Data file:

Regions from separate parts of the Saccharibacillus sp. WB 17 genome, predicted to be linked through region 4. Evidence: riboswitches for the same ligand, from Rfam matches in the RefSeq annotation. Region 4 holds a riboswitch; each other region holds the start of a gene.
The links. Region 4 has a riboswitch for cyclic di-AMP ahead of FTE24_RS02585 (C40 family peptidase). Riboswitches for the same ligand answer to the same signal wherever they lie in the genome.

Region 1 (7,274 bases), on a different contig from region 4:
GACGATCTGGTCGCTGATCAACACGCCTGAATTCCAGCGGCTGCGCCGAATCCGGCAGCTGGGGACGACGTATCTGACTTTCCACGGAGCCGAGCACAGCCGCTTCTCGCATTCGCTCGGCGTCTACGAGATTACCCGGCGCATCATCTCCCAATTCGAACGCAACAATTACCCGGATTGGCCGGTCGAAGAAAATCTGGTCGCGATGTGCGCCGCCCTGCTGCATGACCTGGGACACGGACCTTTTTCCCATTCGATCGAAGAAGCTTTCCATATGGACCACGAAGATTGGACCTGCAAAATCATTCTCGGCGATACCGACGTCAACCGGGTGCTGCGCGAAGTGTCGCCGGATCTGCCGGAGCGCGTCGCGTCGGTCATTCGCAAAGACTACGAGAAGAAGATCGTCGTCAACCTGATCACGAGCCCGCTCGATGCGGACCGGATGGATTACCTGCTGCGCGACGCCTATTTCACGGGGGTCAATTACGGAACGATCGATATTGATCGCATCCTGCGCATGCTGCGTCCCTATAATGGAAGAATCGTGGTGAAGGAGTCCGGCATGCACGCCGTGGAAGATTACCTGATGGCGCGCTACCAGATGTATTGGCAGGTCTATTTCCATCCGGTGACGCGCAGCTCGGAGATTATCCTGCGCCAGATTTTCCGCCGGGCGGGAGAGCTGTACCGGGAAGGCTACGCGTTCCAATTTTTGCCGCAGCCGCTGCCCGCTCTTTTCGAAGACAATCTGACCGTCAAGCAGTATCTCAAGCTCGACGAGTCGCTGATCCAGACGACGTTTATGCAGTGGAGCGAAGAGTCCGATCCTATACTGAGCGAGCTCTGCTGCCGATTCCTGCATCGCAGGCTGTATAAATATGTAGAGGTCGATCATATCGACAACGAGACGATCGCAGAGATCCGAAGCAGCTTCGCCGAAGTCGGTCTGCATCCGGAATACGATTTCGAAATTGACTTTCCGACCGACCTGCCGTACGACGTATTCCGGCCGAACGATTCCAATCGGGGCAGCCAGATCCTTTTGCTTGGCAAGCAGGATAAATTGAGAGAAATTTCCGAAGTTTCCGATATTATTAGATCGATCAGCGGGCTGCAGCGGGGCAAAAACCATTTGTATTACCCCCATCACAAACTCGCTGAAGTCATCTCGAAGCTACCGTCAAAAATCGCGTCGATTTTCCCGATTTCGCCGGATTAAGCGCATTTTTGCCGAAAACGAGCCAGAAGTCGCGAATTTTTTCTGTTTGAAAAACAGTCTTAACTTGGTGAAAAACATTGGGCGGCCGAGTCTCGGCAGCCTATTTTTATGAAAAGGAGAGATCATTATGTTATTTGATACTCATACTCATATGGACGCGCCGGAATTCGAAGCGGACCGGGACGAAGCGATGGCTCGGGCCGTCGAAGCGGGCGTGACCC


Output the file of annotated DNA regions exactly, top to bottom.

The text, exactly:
Regions from separate parts of the Saccharibacillus sp. WB 17 genome, predicted to be linked through region 4. Evidence: riboswitches for the same ligand, from Rfam matches in the RefSeq annotation. Region 4 holds a riboswitch; each other region holds the start of a gene.
The links. Region 4 has a riboswitch for cyclic di-AMP ahead of FTE24_RS02585 (C40 family peptidase). Riboswitches for the same ligand answer to the same signal wherever they lie in the genome.

Region 1 (7,274 bases), on a different contig from region 4:
GACGATCTGGTCGCTGATCAACACGCCTGAATTCCAGCGGCTGCGCCGAATCCGGCAGCTGGGGACGACGTATCTGACTTTCCACGGAGCCGAGCACAGCCGCTTCTCGCATTCGCTCGGCGTCTACGAGATTACCCGGCGCATCATCTCCCAATTCGAACGCAACAATTACCCGGATTGGCCGGTCGAAGAAAATCTGGTCGCGATGTGCGCCGCCCTGCTGCATGACCTGGGACACGGACCTTTTTCCCATTCGATCGAAGAAGCTTTCCATATGGACCACGAAGATTGGACCTGCAAAATCATTCTCGGCGATACCGACGTCAACCGGGTGCTGCGCGAAGTGTCGCCGGATCTGCCGGAGCGCGTCGCGTCGGTCATTCGCAAAGACTACGAGAAGAAGATCGTCGTCAACCTGATCACGAGCCCGCTCGATGCGGACCGGATGGATTACCTGCTGCGCGACGCCTATTTCACGGGGGTCAATTACGGAACGATCGATATTGATCGCATCCTGCGCATGCTGCGTCCCTATAATGGAAGAATCGTGGTGAAGGAGTCCGGCATGCACGCCGTGGAAGATTACCTGATGGCGCGCTACCAGATGTATTGGCAGGTCTATTTCCATCCGGTGACGCGCAGCTCGGAGATTATCCTGCGCCAGATTTTCCGCCGGGCGGGAGAGCTGTACCGGGAAGGCTACGCGTTCCAATTTTTGCCGCAGCCGCTGCCCGCTCTTTTCGAAGACAATCTGACCGTCAAGCAGTATCTCAAGCTCGACGAGTCGCTGATCCAGACGACGTTTATGCAGTGGAGCGAAGAGTCCGATCCTATACTGAGCGAGCTCTGCTGCCGATTCCTGCATCGCAGGCTGTATAAATATGTAGAGGTCGATCATATCGACAACGAGACGATCGCAGAGATCCGAAGCAGCTTCGCCGAAGTCGGTCTGCATCCGGAATACGATTTCGAAATTGACTTTCCGACCGACCTGCCGTACGACGTATTCCGGCCGAACGATTCCAATCGGGGCAGCCAGATCCTTTTGCTTGGCAAGCAGGATAAATTGAGAGAAATTTCCGAAGTTTCCGATATTATTAGATCGATCAGCGGGCTGCAGCGGGGCAAAAACCATTTGTATTACCCCCATCACAAACTCGCTGAAGTCATCTCGAAGCTACCGTCAAAAATCGCGTCGATTTTCCCGATTTCGCCGGATTAAGCGCATTTTTGCCGAAAACGAGCCAGAAGTCGCGAATTTTTTCTGTTTGAAAAACAGTCTTAACTTGGTGAAAAACATTGGGCGGCCGAGTCTCGGCAGCCTATTTTTATGAAAAGGAGAGATCATTATGTTATTTGATACTCATACTCATATGGACGCGCCGGAATTCGAAGCGGACCGGGACGAAGCGATGGCTCGGGCCGTCGAAGCGGGCGTGACCC